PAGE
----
Economic conditions continue to deteriorate in Venezuela. It will get worse.
(cross-post from my other blog, Outrun Change, on August 12.)
8/5 – Miami Herald – Hunger haunts Venezuela, especially its children – Severe hunger is widespread in the country, causing children to pass out in class, killing some with malnutrition, leaving others vulnerable to malaria and mange due to lack of medicine.
Article has best description of why collapse of oil price hit the country so hard. Domestic production of most products collapsed about three years ago due to the intentional policies of the government. That left the country importing about $500 million of stuff a month in order to feed, clothe, and medicate the population. When oil prices collapsed, the government didn’t have the currency to import more than a fraction of what was needed. So between the country barely being able to produce anything combined with the lack of ability to import anything, there obviously is massive, wide-spread suffering, courtesy of deliberate government policy.
7/12 – Wall Street Journal – Venezuelan President Puts Armed Forces in Charge of New Food Supply System – This will not turn out well.
The Defense Minister and the military will now be in charge of transportation and distribution of basic food supplies. They will also be in charge of, don’t laugh, increasing production.
Military officers already run the largest bank in the country, one television station and several companies who import most of the food.
The president also ordered nationalization (confiscation) of a Kimberly-Clark production plant because it couldn’t produce anything more because it ran out of raw materials. It is as if having the military run the production line will create raw materials out of thin air.
7/30 – CNBC – Venezuela calls for mandatory labor in farm sector – The government issued rules which allow it to force people to work on farms for up to 60 days. Reasoning is that forced labor on farms will increase production of foodstuffs and thus curtail the massive food shortages in the country.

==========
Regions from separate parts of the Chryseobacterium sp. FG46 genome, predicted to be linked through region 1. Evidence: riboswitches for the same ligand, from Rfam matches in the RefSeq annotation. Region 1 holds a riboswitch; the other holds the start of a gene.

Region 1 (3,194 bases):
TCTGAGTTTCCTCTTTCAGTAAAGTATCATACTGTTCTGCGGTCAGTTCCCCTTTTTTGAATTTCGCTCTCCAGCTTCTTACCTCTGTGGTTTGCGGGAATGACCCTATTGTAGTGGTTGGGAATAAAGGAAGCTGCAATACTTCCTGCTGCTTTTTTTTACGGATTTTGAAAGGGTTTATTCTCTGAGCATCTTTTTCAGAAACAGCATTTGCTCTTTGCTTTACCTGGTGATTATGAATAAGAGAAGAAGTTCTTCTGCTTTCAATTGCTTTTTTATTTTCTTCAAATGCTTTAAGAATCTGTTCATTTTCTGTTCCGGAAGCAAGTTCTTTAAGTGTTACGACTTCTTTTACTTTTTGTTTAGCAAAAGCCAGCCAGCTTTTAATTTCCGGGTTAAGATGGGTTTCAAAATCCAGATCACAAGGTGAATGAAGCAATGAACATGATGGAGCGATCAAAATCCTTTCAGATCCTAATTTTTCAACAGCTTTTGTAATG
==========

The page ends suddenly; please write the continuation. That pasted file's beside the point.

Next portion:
No details on which workers will be moved into forced labor or how this will work.
Forced labor. On what will ultimately be collectivized farms.
This has been tried before. Never turns out well.
Oh, article only credits the fall in oil prices as the cause of all the suffering in the country. Nationalizing energy companies is only mentioned in the context of when the government revenue collapsed.
8/8 – Matt O’Brien at The Washington Post – Venezuela’s death spiral is getting worse –Columnist says the economic deterioration in Venezuela is now in a reinforcing loop and has turned into a death spiral. Yes, you read the source of the article right – this appeared in The Washington Post.
Article points out that the government was running deficits even when oil was at $110.
Cause of the collapse is identified as exclusively man-made. The steps in the collapse, as outlined by the author with my comments:
To conserve cash the government controlled oil company stopped maintaining its equipment. We usually call this eating your seed corn. Guess what? Production has dropped.
Businesses were told what prices they are allowed to sell items.
Guess what always happens next? When a business sells an item for less than what it paid for it, the business will not sell anymore items. When there is a negative margin on an item there’s nothing for overhead or salaries for the worker’s salary for the owner. No business can survive that way after all its cash is used up. As result, businesses stop selling.
When businesses won’t produce, simply nationalize them. The government can figure out some way to find resources that are not available and print money to pay production costs. That won’t work well, because bureaucrats, military officers, and soldiers know less about running a business than the people who were running it before nationalization.
Article says things will get far worse. I agree.
8/8 – Against Crony Capitalism – Venezuela is stuck in a doom loop that’s become a death spiral – This article pointed me to the previous article.
A massive lesson from Venezuela that few people have learned, yet everyone ought to have known for a long time:
Deny the marketplace free prices and shortages and general economic dysfunction are the inevitable result. Deny prices completely and sooner or later one will have complete collapse.